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Blog posts tagged as 'shownar'


Some weeks back, halfway through the development of Shownar, I saw a whole bunch of messages on Twitter about a mix on BBC Radio 1. That was the Jaguar Skills Gaming Weekend mix — it’s no longer on iPlayer, but that turned into an ace afternoon with ace music.

More recently the Reith Lectures have been on Radio 4. Shownar’s finding a load of blog posts about the lectures, really insightful ones. I didn’t realise the lectures were on until they popped up on the site one morning.

This is a website I now check daily…



Shownar tracks millions of blogs and Twitter plus other microblogging services, and finds people talking about BBC telly and radio. Then it datamines to see where the conversations are and what shows are surprisingly popular. You can explore the shows at Shownar itself. It’s an experimental prototype we’ve designed and built for the BBC over the last few months. We’ll learn a lot having it in the public eye, and I hope to see it as a key part of discovery and conversation scattered across BBC Online one day.

Dan Taylor tells the story on the BBC Internet blog, so I won’t say more here except for a few thanks…

Dan calls out our colleagues at the BBC. I’d like to thank especially him and Kat Sommers. Our data partners at Nielsen, Twingly and Yahoo!, as well at the LiveStats team inside the BBC — it’s been a pleasure to work with you. Major kudos to the folks behind the BBC Programmes database and system for creating such a fundamental piece of infrastructure. And to everyone working for and with S&W: Max Ackerman, Jesper Andersen, Nick Ludlam, Jack Schulze, and most especially Tom Armitage, Phil McCarthy and Phil Gyford, great work and well done all! I’m proud to work with all of you.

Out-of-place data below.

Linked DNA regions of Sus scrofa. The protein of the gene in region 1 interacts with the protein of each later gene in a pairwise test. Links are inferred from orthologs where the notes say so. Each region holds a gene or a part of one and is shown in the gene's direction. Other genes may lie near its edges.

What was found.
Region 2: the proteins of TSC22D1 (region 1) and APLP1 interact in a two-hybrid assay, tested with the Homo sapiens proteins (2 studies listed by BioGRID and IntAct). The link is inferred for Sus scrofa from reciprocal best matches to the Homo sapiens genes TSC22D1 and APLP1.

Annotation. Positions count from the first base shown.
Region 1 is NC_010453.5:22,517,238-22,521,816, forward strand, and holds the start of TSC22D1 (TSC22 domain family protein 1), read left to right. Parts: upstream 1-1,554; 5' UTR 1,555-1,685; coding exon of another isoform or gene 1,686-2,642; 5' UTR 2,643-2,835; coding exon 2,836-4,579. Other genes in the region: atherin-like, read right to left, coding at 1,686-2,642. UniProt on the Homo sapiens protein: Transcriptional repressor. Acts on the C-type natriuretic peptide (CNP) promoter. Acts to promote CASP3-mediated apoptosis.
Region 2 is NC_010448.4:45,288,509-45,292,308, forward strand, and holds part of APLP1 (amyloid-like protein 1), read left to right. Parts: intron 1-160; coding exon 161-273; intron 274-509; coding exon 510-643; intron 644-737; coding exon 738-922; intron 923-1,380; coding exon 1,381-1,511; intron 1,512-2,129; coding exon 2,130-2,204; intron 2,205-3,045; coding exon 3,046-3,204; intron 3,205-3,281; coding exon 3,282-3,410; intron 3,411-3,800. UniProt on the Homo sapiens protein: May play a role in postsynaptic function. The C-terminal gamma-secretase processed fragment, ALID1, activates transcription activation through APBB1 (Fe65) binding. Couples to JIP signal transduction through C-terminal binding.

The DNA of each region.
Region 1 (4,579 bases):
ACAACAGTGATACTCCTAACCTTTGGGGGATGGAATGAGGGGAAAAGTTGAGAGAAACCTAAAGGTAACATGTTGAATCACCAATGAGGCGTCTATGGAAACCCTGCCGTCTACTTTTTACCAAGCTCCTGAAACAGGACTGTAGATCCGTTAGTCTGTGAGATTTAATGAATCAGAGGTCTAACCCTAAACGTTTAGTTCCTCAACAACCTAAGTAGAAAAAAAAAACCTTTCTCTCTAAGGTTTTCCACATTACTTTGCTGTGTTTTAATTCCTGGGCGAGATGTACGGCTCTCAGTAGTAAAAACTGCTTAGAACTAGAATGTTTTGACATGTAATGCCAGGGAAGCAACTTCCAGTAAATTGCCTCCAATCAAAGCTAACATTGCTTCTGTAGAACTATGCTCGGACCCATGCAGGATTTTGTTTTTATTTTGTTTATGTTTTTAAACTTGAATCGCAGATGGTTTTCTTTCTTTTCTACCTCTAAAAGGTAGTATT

The idea of using computers to watch and reflect audiences, to find not just what’s popular but what’s surprisingly popular, turns out to be a number-crunchingly heavy task. I hope that Shownar, during this phase of its development, becomes a site people genuinely use daily to join in talking about and with the BBC, and to widen their consumption to previously undiscovered, engaging programmes. There’s a feedback address on the site — please use it! We’re after stories of where it works and where it doesn’t, and some insight into whether this kind of product really does change habits. It has mine.

We go public today: Shownar.

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